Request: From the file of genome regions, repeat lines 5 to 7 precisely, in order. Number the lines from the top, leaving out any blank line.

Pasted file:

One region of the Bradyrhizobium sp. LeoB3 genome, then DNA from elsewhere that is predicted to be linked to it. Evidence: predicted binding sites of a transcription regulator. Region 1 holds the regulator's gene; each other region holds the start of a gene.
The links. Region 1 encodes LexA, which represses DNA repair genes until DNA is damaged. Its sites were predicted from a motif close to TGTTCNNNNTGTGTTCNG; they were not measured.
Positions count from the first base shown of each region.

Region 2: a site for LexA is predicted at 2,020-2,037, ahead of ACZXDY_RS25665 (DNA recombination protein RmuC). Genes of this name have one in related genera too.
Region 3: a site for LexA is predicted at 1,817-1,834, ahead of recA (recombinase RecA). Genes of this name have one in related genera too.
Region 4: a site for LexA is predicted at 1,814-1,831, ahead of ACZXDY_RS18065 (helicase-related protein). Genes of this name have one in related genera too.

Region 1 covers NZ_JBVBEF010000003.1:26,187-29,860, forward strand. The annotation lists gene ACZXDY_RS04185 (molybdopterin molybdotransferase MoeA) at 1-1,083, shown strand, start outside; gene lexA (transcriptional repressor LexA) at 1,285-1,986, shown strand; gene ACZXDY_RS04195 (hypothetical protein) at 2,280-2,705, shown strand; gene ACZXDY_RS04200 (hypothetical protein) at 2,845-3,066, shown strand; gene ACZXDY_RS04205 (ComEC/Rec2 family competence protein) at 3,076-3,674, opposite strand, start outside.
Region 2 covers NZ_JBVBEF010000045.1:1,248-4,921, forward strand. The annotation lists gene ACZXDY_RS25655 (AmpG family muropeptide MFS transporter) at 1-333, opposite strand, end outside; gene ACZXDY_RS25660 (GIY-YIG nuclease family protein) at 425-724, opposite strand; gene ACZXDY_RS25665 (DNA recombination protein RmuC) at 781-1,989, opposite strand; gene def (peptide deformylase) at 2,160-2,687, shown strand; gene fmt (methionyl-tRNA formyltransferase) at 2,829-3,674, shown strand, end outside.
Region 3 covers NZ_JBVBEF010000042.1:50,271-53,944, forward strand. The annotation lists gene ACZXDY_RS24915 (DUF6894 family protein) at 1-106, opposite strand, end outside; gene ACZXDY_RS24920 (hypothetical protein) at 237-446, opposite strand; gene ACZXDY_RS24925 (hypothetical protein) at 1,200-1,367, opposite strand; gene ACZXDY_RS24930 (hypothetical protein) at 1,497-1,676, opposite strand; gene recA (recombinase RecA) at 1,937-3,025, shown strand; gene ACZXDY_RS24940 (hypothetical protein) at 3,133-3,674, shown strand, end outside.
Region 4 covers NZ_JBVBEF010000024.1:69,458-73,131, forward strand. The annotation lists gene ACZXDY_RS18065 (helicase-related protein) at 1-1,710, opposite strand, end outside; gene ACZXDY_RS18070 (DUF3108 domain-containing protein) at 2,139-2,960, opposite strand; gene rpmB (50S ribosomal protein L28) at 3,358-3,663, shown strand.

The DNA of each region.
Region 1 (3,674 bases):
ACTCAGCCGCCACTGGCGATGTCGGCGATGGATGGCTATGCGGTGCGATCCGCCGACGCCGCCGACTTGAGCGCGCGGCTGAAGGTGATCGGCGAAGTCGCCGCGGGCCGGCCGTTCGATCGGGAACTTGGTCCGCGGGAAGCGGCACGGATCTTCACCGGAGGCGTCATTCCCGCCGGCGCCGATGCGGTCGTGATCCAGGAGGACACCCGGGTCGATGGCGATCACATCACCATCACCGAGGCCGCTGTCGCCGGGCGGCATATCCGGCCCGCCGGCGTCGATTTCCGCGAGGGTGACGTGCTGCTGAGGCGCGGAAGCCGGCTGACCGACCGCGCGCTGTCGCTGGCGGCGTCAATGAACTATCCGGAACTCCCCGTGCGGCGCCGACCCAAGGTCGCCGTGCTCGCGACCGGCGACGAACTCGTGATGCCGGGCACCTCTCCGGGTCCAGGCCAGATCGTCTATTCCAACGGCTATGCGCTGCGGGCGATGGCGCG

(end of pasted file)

Region 3: a site for LexA is predicted at 1,817-1,834, ahead of recA (recombinase RecA). Genes of this name have one in related genera too.
Region 4: a site for LexA is predicted at 1,814-1,831, ahead of ACZXDY_RS18065 (helicase-related protein). Genes of this name have one in related genera too.

Region 1 covers NZ_JBVBEF010000003.1:26,187-29,860, forward strand. The annotation lists gene ACZXDY_RS04185 (molybdopterin molybdotransferase MoeA) at 1-1,083, shown strand, start outside; gene lexA (transcriptional repressor LexA) at 1,285-1,986, shown strand; gene ACZXDY_RS04195 (hypothetical protein) at 2,280-2,705, shown strand; gene ACZXDY_RS04200 (hypothetical protein) at 2,845-3,066, shown strand; gene ACZXDY_RS04205 (ComEC/Rec2 family competence protein) at 3,076-3,674, opposite strand, start outside.